The Pink House editor Emily says:
I feel your pain. As someone who has, shall we say, rather colourful tastes, I find the Pink House Husband, with his love of white-with-brown (or, occasionally, brown-with-white), can be a little obstructive when it comes to my more fabulous interior ideas. Luckily for you, I've been dealing with this situation for a long time now (our 10th wedding anniversary was in July), and so I bring you...
The 7 Rules of Getting Your Own Way
NOTE: I refer to husbands and male partners in this feature, but all my points apply equally if you're a bloke/lady with an interiors-obstructive female partner.
If you want to paint the hallway pink, WHATEVER YOU DO don't say, 'I want to paint the hallway pink.' Unless your husband is a hipster or doesn't give a toss about your home (in which case this post isn't for you), I can pretty much guarantee the answer will be, 'are you having a laugh?'. Instead, choose the exact shade of pink (or turquoise, or gold, or whatever) you're after, and give the colour its 'proper' name. For example, in our hallway, I thought Farrow & Ball's dark pink 'Setting Plaster' might work well, and pitched it as such, with no mention of pink at all. Plaster has a nice DIY, manly feel to it, and I stressed that it was a 'rich, warm colour' which would 'go well with the navy blue carpet.' Funnily enough, Pink House Husband had no objections.
2) Bend the truth
Although the PHH had agreed to Setting Plaster, this wasn't my final hall colour destination. The colour I REALLY wanted was Farrow & Ball's Pink Ground, which is lighter, and - yes - pinker than Setting Plaster. Annoyingly, it also has the word 'Pink' in the title, meaning tip 1 was not an option. But I had a plan: I bought tester pots of both Setting Plaster and Pink Ground, and painted sections of the hallway in Pink Ground ONLY. I then showed the PHH: 'What do you think?' I asked. He assumed it was Setting Plaster, and despite a narrowing-of-eyes moment when I thought he'd seen right through me, he simply said, 'hmm...OK'. A little later I painted sections of Setting Plaster alongside the Pink Ground. When he emerged from his office I said, casually: 'I tried this darker one too but I think it's just too brown, don't you?' He agreed. Next week our hallway will be painted pink.
3) Appeal to his lazy side
This trick works best on partners who are too busy or preoccupied to spend any time doing up the house. However, it does require a bit of patience. Say you are redecorating your bedroom, but can't get him to agree to your carefully thought-out plans (best if you can show him mood boards or at least a Pinterest board to demonstrate how much effort you've put in). Instead of getting frustrated, sweetly ask him to pull together his own Pinterest/mood board to show how he would like the room to look. Leave it a week, then ask to see it. It's highly unlikely he'll have done anything at all: you are now in a much stronger bargaining position.
4) Use subliminal advertising
Introduce the ‘wacky’ idea (in my case, the perspex Philippe Starck for Kartell Louis Ghost chairs, pictured) as early as possible. Expect flat-out rejection at first as he struggles to deal with the new concept. Then, over the following few weeks, casually leave magazines lying around showing gorgeous rooms featuring the chairs. Next, locate the item in either a cool bar or restaurant, or stylish friend's house, and casually hang out there. You might say, 'Oh, aren't those the chairs I liked?' Use past tense so he doesn't feel pressurised. After a month or two of this subliminal advertising the item will literally seem part of the furniture, and will have been shown off in its best light, without pressure to buy. This tip is so effective you may even find he suggests buying the item himself, thinking it was his idea (this happened with the Ghost chairs).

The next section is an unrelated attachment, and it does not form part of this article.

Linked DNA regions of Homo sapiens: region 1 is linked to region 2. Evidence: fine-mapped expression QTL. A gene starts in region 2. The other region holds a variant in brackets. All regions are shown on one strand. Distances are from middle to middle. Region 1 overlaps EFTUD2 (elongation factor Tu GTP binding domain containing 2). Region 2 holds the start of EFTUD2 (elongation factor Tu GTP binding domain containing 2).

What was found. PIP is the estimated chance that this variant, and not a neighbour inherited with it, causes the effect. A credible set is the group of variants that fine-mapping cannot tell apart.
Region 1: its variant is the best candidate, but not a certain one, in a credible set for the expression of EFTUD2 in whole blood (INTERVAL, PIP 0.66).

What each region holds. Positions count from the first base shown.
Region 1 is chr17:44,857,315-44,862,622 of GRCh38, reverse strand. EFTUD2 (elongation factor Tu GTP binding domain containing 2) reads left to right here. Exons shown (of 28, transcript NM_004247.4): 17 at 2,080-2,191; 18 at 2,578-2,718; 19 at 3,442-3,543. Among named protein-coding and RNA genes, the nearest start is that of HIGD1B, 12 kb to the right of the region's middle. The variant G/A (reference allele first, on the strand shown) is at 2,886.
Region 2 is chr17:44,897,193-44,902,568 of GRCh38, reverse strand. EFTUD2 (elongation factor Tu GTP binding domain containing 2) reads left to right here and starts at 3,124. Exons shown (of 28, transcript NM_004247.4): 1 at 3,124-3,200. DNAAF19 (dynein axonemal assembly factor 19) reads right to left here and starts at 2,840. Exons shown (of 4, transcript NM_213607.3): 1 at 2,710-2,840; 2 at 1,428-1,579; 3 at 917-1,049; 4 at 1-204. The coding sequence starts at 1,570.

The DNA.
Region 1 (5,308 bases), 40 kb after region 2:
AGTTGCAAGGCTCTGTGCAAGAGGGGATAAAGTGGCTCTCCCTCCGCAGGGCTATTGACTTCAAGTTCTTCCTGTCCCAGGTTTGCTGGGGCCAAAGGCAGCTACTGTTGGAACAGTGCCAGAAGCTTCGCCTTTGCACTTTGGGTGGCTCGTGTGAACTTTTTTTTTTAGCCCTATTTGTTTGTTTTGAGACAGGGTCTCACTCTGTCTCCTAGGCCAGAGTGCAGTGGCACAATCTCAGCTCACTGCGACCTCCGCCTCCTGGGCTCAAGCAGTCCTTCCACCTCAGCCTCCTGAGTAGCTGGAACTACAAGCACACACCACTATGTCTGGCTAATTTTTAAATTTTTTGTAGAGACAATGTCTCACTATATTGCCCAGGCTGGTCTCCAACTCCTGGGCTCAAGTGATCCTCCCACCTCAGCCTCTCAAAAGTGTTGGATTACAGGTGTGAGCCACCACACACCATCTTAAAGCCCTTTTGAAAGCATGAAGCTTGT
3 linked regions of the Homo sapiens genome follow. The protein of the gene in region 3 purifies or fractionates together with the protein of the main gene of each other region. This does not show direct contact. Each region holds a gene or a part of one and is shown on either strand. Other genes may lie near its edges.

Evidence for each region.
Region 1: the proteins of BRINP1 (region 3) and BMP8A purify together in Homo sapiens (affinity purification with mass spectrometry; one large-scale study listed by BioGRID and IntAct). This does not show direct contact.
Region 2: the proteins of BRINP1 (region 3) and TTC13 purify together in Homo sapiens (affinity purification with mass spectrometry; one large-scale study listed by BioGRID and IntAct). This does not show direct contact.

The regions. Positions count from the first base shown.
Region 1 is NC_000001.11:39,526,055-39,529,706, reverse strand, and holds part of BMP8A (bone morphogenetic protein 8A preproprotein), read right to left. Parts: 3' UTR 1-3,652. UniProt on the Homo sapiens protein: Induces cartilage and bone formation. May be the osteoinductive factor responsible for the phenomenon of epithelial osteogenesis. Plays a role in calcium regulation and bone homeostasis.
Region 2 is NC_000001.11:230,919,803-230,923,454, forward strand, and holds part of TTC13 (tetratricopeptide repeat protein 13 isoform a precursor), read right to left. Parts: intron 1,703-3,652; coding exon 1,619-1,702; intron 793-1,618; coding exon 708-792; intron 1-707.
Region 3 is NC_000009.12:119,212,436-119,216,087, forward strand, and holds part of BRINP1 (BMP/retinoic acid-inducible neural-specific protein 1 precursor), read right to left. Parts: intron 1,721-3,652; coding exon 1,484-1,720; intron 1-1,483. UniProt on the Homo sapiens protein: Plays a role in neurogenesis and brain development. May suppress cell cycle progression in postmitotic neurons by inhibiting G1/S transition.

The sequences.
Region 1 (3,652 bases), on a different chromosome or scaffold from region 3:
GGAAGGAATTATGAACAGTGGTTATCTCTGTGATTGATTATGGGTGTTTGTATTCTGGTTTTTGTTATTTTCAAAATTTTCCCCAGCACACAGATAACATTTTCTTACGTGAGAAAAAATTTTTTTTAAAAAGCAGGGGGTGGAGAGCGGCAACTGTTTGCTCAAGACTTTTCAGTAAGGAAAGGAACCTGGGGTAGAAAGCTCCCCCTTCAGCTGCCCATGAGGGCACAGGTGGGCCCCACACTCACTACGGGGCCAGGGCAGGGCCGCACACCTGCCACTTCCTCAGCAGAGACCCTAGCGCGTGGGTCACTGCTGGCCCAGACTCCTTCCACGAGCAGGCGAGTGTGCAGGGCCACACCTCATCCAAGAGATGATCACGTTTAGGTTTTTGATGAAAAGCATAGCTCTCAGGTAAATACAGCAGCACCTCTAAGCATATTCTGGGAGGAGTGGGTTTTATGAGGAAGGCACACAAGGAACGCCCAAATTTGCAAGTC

5) Appear to compromise
This is about knowing his interiors hates (which ideally are your interior loves), and making a showy 'sacrifice'. For example, I know PHH hates cushions, seeing them as unnecessary clutter (he's a minimalist at heart - it's a wonder we ever got together) whereas I have something approaching a cushion fetish. It's an ongoing battle. So when I set my heart on a deeply impractical (and expensive) velvet sofa, knowing PHH would resist, I came out with: 'it's such a gorgeous sofa. And it would look even more amazing with these (showed picture of outlandish cushions), but I know how you hate the extra clutter so I'd be willing to sacrifice those *sad smile*'. The sofa (and cushions; I'm good) have been a fixture in our home now for a few years.
6) Find things he'll 'love'
This one's genius, because if he genuinely believes you've selected an item of furniture or decor out of love for him, it takes a hard-hearted man to knock you - and that upholstered headboard - back. 'So you know how you get a sore back reading in bed? Well, I've been doing some research, and I found this super-comfy headboard in the sale...' Or: 'I know how you hate all my magazines lying around, so I've found this magazine rack at the Conran Shop - they do such clean, simple designs - that'll keep everything nice and tidy...' You get the picture.
7) Time it right
As in any relationship, timing is everything. Which is why I waited until my birthday before telling him about the enormous scrape down the side of the car. Same goes for those big, important interiors suggestions. The La Voliere bird cage lamp, was agreed to after he’d just returned from a week-long work trip to the US, leaving me with the kids and a stinking cold. As he saw it, buying this ridiculous lamp was the least he could do. So I suggested he pop out for some chocolate and champagne.